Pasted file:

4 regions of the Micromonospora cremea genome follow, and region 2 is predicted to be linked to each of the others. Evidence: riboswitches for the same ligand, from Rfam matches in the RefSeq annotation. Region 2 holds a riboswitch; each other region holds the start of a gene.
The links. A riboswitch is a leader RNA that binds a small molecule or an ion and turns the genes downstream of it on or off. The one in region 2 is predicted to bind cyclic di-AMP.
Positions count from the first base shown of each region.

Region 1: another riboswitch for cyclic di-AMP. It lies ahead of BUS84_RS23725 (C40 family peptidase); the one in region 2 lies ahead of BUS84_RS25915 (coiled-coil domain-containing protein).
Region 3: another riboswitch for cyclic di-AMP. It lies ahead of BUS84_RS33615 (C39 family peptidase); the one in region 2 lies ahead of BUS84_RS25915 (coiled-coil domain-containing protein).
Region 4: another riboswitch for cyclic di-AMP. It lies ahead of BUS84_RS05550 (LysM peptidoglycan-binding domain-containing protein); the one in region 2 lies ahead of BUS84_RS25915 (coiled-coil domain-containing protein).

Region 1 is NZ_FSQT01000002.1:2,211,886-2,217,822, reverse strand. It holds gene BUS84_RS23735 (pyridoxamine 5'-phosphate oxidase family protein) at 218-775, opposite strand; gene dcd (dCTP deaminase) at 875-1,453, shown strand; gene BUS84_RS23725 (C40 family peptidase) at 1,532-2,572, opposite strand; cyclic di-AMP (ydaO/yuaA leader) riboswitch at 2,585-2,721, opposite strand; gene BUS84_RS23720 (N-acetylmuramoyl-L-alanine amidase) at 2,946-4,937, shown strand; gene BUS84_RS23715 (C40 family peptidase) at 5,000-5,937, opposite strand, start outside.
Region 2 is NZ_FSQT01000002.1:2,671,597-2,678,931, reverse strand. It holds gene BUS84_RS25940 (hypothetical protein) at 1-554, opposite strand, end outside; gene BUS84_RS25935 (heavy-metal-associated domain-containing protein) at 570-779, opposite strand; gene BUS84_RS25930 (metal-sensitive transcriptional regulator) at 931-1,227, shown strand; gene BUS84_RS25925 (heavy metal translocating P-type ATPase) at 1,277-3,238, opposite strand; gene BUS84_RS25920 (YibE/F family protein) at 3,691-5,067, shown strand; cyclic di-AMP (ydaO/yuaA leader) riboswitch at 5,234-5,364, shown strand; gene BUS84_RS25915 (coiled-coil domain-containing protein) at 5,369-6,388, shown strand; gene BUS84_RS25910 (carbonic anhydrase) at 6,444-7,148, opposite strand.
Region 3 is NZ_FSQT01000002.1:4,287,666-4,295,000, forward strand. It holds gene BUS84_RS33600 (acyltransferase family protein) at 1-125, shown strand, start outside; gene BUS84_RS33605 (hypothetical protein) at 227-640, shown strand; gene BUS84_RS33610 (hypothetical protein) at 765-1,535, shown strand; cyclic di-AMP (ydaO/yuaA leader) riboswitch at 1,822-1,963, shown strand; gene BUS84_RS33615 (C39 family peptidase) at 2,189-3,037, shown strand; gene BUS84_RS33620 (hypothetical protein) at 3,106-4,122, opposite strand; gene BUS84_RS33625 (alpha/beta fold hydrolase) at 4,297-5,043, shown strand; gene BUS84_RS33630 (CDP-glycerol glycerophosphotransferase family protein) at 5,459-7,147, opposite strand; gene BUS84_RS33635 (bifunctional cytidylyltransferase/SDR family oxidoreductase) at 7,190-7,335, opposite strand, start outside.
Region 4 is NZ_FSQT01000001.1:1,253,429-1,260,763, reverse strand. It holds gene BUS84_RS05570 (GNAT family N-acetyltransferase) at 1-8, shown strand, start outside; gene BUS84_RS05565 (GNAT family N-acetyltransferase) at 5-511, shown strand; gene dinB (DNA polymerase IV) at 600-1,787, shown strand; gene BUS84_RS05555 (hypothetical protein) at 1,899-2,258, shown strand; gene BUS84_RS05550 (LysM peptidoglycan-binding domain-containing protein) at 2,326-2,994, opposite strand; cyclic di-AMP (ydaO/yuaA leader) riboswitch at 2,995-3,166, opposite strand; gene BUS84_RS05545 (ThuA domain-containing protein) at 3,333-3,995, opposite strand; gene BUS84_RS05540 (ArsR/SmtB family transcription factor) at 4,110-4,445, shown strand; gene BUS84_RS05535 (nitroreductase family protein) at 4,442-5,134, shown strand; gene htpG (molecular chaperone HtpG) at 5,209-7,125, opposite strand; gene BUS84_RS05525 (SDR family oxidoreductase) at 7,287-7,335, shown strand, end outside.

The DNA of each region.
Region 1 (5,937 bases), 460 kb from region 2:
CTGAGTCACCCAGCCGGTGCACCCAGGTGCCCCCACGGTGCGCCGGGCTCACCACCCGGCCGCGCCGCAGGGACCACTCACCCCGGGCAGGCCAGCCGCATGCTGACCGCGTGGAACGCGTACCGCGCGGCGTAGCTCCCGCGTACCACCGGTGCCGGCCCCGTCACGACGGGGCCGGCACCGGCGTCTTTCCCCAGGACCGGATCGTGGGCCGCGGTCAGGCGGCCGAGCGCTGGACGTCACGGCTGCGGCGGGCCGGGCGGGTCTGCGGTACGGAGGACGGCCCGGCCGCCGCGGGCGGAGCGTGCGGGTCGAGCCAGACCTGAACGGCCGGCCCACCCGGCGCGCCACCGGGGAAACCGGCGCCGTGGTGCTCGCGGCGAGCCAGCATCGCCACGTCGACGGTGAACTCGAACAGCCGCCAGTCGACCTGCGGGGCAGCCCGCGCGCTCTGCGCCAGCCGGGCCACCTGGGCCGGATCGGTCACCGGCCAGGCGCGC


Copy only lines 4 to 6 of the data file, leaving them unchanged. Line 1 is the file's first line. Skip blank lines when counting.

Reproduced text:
Region 1: another riboswitch for cyclic di-AMP. It lies ahead of BUS84_RS23725 (C40 family peptidase); the one in region 2 lies ahead of BUS84_RS25915 (coiled-coil domain-containing protein).
Region 3: another riboswitch for cyclic di-AMP. It lies ahead of BUS84_RS33615 (C39 family peptidase); the one in region 2 lies ahead of BUS84_RS25915 (coiled-coil domain-containing protein).
Region 4: another riboswitch for cyclic di-AMP. It lies ahead of BUS84_RS05550 (LysM peptidoglycan-binding domain-containing protein); the one in region 2 lies ahead of BUS84_RS25915 (coiled-coil domain-containing protein).